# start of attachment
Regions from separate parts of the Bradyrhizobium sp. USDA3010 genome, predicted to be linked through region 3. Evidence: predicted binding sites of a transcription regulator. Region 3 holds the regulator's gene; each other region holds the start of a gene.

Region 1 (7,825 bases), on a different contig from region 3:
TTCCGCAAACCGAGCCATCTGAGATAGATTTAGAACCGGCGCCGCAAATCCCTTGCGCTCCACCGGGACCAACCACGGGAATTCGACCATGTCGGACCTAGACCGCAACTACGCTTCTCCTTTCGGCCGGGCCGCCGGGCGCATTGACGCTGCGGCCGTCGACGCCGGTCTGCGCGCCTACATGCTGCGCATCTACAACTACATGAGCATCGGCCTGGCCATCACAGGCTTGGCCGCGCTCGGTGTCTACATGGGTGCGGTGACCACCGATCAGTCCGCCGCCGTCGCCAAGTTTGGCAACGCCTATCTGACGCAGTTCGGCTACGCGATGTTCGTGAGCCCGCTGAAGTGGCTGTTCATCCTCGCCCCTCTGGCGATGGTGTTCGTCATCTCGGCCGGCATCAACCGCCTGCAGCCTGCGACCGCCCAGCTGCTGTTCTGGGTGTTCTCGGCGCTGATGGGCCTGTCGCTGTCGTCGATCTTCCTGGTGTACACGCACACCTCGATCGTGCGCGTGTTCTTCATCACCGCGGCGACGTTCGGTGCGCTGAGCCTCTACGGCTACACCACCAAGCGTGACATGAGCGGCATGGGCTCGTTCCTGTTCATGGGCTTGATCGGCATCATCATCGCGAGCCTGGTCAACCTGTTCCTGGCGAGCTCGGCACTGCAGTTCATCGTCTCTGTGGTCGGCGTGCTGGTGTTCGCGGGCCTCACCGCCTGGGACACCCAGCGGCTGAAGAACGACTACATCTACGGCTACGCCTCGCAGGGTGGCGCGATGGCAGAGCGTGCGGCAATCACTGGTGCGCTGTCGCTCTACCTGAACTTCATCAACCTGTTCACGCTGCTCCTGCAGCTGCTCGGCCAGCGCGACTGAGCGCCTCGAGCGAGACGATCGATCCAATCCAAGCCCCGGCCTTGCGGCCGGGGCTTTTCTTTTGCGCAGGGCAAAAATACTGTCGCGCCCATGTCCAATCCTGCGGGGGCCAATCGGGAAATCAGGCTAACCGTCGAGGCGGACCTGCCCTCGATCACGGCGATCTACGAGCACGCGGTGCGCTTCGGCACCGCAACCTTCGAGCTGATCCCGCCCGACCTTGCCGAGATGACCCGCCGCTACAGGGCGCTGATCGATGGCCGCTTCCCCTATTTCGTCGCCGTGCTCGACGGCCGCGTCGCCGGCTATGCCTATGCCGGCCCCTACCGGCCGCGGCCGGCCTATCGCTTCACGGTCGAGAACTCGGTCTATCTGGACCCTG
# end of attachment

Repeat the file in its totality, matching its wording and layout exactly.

Regions from separate parts of the Bradyrhizobium sp. USDA3010 genome, predicted to be linked through region 3. Evidence: predicted binding sites of a transcription regulator. Region 3 holds the regulator's gene; each other region holds the start of a gene.

Region 1 (7,825 bases), on a different contig from region 3:
TTCCGCAAACCGAGCCATCTGAGATAGATTTAGAACCGGCGCCGCAAATCCCTTGCGCTCCACCGGGACCAACCACGGGAATTCGACCATGTCGGACCTAGACCGCAACTACGCTTCTCCTTTCGGCCGGGCCGCCGGGCGCATTGACGCTGCGGCCGTCGACGCCGGTCTGCGCGCCTACATGCTGCGCATCTACAACTACATGAGCATCGGCCTGGCCATCACAGGCTTGGCCGCGCTCGGTGTCTACATGGGTGCGGTGACCACCGATCAGTCCGCCGCCGTCGCCAAGTTTGGCAACGCCTATCTGACGCAGTTCGGCTACGCGATGTTCGTGAGCCCGCTGAAGTGGCTGTTCATCCTCGCCCCTCTGGCGATGGTGTTCGTCATCTCGGCCGGCATCAACCGCCTGCAGCCTGCGACCGCCCAGCTGCTGTTCTGGGTGTTCTCGGCGCTGATGGGCCTGTCGCTGTCGTCGATCTTCCTGGTGTACACGCACACCTCGATCGTGCGCGTGTTCTTCATCACCGCGGCGACGTTCGGTGCGCTGAGCCTCTACGGCTACACCACCAAGCGTGACATGAGCGGCATGGGCTCGTTCCTGTTCATGGGCTTGATCGGCATCATCATCGCGAGCCTGGTCAACCTGTTCCTGGCGAGCTCGGCACTGCAGTTCATCGTCTCTGTGGTCGGCGTGCTGGTGTTCGCGGGCCTCACCGCCTGGGACACCCAGCGGCTGAAGAACGACTACATCTACGGCTACGCCTCGCAGGGTGGCGCGATGGCAGAGCGTGCGGCAATCACTGGTGCGCTGTCGCTCTACCTGAACTTCATCAACCTGTTCACGCTGCTCCTGCAGCTGCTCGGCCAGCGCGACTGAGCGCCTCGAGCGAGACGATCGATCCAATCCAAGCCCCGGCCTTGCGGCCGGGGCTTTTCTTTTGCGCAGGGCAAAAATACTGTCGCGCCCATGTCCAATCCTGCGGGGGCCAATCGGGAAATCAGGCTAACCGTCGAGGCGGACCTGCCCTCGATCACGGCGATCTACGAGCACGCGGTGCGCTTCGGCACCGCAACCTTCGAGCTGATCCCGCCCGACCTTGCCGAGATGACCCGCCGCTACAGGGCGCTGATCGATGGCCGCTTCCCCTATTTCGTCGCCGTGCTCGACGGCCGCGTCGCCGGCTATGCCTATGCCGGCCCCTACCGGCCGCGGCCGGCCTATCGCTTCACGGTCGAGAACTCGGTCTATCTGGACCCTG